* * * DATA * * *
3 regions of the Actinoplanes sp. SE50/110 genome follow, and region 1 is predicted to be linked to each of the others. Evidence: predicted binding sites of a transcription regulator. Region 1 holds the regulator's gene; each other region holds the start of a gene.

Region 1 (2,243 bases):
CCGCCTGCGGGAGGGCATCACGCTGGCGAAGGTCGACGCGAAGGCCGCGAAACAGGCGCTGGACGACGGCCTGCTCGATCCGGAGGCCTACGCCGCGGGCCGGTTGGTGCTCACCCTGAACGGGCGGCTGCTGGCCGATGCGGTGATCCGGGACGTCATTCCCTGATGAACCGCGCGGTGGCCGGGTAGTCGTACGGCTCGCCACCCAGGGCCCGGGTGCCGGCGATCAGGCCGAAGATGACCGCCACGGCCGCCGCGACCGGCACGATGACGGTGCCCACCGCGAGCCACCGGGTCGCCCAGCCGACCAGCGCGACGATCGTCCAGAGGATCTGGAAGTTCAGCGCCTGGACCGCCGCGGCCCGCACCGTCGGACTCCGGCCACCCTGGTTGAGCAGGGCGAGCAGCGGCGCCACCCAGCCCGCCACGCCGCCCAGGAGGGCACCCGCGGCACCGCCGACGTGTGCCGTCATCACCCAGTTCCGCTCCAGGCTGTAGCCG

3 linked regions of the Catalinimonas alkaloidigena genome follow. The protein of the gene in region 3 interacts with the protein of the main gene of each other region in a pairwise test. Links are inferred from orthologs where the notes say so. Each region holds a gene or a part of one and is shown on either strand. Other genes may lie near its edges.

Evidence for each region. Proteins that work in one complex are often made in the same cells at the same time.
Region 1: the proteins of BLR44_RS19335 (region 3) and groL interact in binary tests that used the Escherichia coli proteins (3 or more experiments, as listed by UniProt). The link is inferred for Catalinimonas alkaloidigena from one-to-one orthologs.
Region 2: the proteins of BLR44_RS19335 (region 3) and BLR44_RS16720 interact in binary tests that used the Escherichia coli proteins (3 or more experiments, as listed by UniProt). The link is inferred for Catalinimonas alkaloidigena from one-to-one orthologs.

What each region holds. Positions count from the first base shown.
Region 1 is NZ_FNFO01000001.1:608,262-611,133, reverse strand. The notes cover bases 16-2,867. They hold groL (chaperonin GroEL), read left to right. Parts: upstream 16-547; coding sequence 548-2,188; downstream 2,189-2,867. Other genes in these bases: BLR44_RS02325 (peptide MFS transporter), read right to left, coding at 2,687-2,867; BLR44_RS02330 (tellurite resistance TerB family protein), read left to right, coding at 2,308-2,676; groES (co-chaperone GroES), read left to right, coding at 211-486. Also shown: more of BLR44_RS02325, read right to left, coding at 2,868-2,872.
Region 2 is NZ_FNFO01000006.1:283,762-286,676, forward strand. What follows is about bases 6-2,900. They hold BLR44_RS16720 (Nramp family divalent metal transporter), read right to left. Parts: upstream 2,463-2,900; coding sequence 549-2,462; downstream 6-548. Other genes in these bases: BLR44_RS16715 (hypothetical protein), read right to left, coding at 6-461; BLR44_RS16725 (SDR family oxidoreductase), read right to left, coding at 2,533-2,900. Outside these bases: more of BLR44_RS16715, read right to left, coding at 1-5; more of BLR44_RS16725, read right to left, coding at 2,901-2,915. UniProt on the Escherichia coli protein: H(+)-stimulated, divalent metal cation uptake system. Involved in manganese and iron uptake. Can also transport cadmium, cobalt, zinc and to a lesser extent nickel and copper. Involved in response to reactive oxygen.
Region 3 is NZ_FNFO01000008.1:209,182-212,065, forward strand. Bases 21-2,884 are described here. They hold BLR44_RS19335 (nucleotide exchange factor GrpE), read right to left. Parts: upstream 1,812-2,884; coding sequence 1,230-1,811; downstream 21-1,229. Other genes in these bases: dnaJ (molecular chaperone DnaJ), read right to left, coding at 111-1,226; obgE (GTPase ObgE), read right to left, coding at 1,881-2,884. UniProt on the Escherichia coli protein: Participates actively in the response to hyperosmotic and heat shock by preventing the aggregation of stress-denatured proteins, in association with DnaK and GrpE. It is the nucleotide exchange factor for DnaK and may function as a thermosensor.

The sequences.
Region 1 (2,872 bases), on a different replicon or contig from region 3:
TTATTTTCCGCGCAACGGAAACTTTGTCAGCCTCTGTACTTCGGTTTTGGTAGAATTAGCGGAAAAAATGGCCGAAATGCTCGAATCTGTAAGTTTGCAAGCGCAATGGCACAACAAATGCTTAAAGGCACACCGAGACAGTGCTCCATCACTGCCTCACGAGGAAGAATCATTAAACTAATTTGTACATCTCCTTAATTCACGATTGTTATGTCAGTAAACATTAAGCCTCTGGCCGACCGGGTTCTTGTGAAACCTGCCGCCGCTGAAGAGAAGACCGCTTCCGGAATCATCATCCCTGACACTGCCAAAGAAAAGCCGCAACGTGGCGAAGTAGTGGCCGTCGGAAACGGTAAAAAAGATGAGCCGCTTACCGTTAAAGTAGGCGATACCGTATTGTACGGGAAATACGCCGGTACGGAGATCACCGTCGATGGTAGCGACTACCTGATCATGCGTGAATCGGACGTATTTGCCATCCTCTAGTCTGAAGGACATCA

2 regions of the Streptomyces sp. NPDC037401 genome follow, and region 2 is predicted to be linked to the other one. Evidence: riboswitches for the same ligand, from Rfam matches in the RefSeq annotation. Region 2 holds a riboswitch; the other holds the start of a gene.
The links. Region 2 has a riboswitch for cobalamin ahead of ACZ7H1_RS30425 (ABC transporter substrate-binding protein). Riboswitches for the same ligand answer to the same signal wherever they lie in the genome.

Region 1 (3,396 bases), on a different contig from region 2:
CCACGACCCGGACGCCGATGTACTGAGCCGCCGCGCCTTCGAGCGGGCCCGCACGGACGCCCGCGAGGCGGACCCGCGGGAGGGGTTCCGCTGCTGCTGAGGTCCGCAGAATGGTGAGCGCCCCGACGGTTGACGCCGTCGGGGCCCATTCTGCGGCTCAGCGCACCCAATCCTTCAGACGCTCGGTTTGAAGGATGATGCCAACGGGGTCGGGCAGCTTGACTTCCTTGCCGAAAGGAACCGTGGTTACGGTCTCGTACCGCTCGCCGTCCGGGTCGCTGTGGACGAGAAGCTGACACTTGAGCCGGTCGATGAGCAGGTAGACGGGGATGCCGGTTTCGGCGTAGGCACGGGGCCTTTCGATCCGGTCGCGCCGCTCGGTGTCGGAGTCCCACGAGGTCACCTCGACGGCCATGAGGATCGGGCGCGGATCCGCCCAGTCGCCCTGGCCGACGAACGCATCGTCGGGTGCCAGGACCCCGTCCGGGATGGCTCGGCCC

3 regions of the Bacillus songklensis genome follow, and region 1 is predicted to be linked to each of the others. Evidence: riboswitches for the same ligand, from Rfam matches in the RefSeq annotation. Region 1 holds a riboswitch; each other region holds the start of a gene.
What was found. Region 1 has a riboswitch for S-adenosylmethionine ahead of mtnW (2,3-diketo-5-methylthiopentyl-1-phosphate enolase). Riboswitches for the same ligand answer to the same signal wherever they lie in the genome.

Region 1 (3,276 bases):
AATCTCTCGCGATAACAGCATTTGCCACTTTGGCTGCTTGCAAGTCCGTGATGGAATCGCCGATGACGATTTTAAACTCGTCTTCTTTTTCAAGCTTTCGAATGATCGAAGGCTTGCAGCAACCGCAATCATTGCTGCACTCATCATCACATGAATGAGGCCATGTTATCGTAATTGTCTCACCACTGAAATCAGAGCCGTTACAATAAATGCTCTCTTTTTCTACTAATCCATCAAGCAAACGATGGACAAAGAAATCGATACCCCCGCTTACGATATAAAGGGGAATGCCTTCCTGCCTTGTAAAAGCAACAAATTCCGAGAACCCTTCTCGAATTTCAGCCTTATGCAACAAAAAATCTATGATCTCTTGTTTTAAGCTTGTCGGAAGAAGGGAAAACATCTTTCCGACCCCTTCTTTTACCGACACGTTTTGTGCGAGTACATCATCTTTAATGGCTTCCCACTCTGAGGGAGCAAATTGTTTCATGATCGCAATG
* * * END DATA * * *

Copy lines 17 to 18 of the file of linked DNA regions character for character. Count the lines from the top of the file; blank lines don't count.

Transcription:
Region 1 (3,396 bases), on a different contig from region 2:
CCACGACCCGGACGCCGATGTACTGAGCCGCCGCGCCTTCGAGCGGGCCCGCACGGACGCCCGCGAGGCGGACCCGCGGGAGGGGTTCCGCTGCTGCTGAGGTCCGCAGAATGGTGAGCGCCCCGACGGTTGACGCCGTCGGGGCCCATTCTGCGGCTCAGCGCACCCAATCCTTCAGACGCTCGGTTTGAAGGATGATGCCAACGGGGTCGGGCAGCTTGACTTCCTTGCCGAAAGGAACCGTGGTTACGGTCTCGTACCGCTCGCCGTCCGGGTCGCTGTGGACGAGAAGCTGACACTTGAGCCGGTCGATGAGCAGGTAGACGGGGATGCCGGTTTCGGCGTAGGCACGGGGCCTTTCGATCCGGTCGCGCCGCTCGGTGTCGGAGTCCCACGAGGTCACCTCGACGGCCATGAGGATCGGGCGCGGATCCGCCCAGTCGCCCTGGCCGACGAACGCATCGTCGGGTGCCAGGACCCCGTCCGGGATGGCTCGGCCC